Like most governments, the United Kingdom’s drug policy is centred on the prohibition of addictive drugs. That policy, however, may be doing more harm than good, says Alexander Tyndall in an article for TES Connect.
New, more dangerous drugs are rising
Tyndall quotes Imperial College London and former government drugs policy adviser David Nutt as saying the drug policy in place is to blame for the rise of new, more dangerous drugs like the PMMA, which is actually a new type and a more potent version of the prohibited Ecstasy or MMDA. According to Professor Nutt, the emergence of PMMA, which is being linked to four recent deaths, is “just one of many examples of how prohibition of one drug leads to greater harm from an alternative that is developed to overcome the block”.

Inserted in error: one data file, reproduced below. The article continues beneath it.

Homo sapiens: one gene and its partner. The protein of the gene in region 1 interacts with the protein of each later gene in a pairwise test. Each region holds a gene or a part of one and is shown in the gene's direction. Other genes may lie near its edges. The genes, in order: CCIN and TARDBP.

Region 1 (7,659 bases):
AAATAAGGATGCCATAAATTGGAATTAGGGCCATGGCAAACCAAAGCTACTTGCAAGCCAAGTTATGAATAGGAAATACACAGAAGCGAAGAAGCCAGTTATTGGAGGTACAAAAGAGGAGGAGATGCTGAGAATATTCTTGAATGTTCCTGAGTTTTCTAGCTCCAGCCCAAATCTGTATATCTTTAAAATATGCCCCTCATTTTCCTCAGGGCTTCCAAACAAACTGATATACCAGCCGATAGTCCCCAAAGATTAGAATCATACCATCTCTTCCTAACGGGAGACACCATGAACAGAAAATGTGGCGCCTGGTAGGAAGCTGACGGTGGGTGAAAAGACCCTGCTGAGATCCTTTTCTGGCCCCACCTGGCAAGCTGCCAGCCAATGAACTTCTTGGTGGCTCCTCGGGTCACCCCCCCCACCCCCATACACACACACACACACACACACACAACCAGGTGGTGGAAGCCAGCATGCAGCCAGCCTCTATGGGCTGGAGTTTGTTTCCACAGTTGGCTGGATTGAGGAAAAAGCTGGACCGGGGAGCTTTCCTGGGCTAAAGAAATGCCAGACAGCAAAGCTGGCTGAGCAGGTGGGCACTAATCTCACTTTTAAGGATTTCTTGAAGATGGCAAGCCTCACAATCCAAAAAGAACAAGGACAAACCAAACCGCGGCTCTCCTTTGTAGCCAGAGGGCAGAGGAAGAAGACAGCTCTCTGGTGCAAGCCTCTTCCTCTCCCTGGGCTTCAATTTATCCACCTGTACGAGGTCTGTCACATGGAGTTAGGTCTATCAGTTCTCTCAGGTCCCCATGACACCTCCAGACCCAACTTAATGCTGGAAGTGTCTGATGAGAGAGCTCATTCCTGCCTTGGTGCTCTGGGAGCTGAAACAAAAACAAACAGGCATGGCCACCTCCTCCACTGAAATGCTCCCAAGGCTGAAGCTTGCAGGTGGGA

Nutt also suggests that the government should take a closer look at drug policy of The Netherlands, where they allow the use of public facilities to test their drugs, all without being prosecuted. This way, Nutt says, drug users would know they bought drugs that aren’t exactly what they expected them to be, and the government is instantly tipped off about the existence of newer and potentially more dangerous recreational drugs.
The latter sounds like a good idea, but it sounds like a pitch for the decriminalisation of drugs. While legalisation of drugs may have its advantages in certain areas, it could also lead to the rise of more casual users. Given the addictive nature of most of these drugs, those casual users will very likely become hardcore users, and that will present governments with another public health problem. This isn’t to mention employers–even those who have already made an effort towards drug policy development–who will surely have a headache dealing with the conflicts of interest such a change in drug policy would bring.
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